According to a report by CNBC, housing starts fell in January to a seasonally adjusted annual rate of 1.25 million units, according to data from the Commerce Department. Construction of multi-family housing projects dropped, but upward revisions to the prior month’s data and a jump in permits to a one-year high suggested the housing recovery remained on track.
Homebuilding was up 10.5 percent compared to January 2016. Permits for future construction jumped 4.6 percent in January to a rate of 1.29 million units, the highest level since November 2015. David Berson, a senior vice president and chief economist at Nationwide, said in a statement that while housing starts surprisingly fell in January, December was revised upward and this makes the January drop look a bit larger.
“While weather was much warmer than usual in January across the country, usually a positive for housing starts in the winter, starts in the West plummeted by more than 41 percent – likely due to the extremely wet weather along the Pacific Coast (and especially in California) last month.”
One challenge has been labor, and builders continue to struggle to find help and developed lots to build on, according to the National Association of Homebuilders (NAHB). The NAHB’s February report on builder sentiment showed that optimism settled back to a “normal range” as buyer traffic fell. However, the uptick in starts is a positive sign, according to Ralph McLaughlin, chief economist at real estate hub Trulia said in a statement.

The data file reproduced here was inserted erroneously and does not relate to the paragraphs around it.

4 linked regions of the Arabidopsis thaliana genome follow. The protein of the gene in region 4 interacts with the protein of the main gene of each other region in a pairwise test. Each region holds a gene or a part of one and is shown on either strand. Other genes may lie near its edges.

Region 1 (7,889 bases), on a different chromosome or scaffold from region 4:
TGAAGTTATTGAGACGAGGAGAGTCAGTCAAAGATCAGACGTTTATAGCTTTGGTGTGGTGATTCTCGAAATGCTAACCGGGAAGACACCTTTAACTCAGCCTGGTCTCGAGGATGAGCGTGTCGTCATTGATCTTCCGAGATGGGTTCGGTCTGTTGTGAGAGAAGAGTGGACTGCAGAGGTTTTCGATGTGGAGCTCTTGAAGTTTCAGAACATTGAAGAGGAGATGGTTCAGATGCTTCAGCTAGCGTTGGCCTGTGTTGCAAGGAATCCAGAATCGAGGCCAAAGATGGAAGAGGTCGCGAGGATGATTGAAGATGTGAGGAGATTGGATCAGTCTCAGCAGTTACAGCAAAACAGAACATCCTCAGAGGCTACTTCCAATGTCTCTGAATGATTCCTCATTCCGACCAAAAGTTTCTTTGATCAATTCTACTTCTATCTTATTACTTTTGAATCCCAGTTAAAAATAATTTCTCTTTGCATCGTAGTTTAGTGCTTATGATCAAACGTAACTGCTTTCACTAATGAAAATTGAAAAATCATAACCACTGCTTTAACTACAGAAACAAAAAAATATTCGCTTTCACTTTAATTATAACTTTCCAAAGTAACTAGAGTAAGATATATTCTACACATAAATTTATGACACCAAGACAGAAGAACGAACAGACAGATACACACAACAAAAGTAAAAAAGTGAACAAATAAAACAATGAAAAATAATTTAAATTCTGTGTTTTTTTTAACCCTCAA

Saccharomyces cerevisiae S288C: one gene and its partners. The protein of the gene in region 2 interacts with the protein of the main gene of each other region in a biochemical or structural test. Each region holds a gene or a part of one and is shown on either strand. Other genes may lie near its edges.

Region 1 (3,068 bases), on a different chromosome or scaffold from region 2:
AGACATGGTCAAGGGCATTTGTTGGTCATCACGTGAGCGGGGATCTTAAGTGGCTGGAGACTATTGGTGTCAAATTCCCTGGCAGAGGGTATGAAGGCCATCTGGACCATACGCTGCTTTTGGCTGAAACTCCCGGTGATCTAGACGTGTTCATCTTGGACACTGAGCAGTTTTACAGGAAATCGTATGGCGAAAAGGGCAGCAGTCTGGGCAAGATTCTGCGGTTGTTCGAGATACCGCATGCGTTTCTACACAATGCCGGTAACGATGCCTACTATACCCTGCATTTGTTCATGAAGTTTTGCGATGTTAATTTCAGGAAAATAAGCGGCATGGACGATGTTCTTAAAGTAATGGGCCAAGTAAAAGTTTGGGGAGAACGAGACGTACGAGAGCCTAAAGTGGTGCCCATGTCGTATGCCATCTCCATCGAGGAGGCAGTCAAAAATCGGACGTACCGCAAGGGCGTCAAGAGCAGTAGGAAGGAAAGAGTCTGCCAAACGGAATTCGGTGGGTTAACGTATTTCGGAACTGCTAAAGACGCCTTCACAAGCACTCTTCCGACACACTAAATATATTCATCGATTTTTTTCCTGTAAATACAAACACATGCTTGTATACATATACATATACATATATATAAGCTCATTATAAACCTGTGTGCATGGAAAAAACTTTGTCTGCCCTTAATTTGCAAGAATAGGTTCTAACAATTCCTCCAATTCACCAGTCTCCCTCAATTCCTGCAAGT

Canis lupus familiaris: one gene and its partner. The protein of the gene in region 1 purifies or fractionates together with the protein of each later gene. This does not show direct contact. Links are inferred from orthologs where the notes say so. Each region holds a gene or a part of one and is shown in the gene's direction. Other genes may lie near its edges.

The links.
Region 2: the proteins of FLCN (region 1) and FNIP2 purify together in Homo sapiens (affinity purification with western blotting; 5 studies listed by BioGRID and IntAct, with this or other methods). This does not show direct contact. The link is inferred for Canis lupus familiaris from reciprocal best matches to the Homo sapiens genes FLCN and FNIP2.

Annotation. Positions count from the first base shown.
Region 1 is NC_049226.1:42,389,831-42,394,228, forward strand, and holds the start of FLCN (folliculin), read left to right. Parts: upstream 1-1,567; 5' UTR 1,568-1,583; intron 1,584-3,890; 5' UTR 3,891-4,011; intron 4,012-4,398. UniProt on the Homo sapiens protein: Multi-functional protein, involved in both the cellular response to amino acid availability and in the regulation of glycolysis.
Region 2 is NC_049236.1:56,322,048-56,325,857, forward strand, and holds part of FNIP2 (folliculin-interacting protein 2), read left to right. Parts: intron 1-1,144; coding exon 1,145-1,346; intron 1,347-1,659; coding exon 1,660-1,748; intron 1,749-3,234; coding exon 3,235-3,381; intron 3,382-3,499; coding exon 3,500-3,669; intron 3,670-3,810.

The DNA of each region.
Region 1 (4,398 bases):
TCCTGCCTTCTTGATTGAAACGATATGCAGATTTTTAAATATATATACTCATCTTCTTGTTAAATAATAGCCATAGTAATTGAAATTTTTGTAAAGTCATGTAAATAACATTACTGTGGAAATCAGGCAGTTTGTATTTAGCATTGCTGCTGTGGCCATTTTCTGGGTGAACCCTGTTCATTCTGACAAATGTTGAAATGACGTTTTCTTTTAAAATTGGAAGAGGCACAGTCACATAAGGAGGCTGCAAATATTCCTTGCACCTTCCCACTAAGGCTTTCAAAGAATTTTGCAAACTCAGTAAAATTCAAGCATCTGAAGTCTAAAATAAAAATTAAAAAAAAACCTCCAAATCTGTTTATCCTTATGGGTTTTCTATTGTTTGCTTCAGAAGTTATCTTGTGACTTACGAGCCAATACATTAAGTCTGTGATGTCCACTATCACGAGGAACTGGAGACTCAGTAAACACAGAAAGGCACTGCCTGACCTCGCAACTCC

“The uptick should also be good news for inventory-constrained home buyers, as permits eventually become starts, which eventually become new homes for sale. As a result, we shouldn’t be surprised to see a strong increase in starts in mid-2017.”
Berson noted that the nation’s solid economy also is a sign that housing starts may gain steam in the months ahead. Job gains have been plentiful, unemployment has remained low, wage growth has started to materialize and consumer confidence is surging as stock indexes reach all-time highs.
“Given positive fundamentals for housing demand, the rise in permits, and a probable return to more seasonable weather in coming months (especially in the West), we expect housing starts to rise again for 2017.”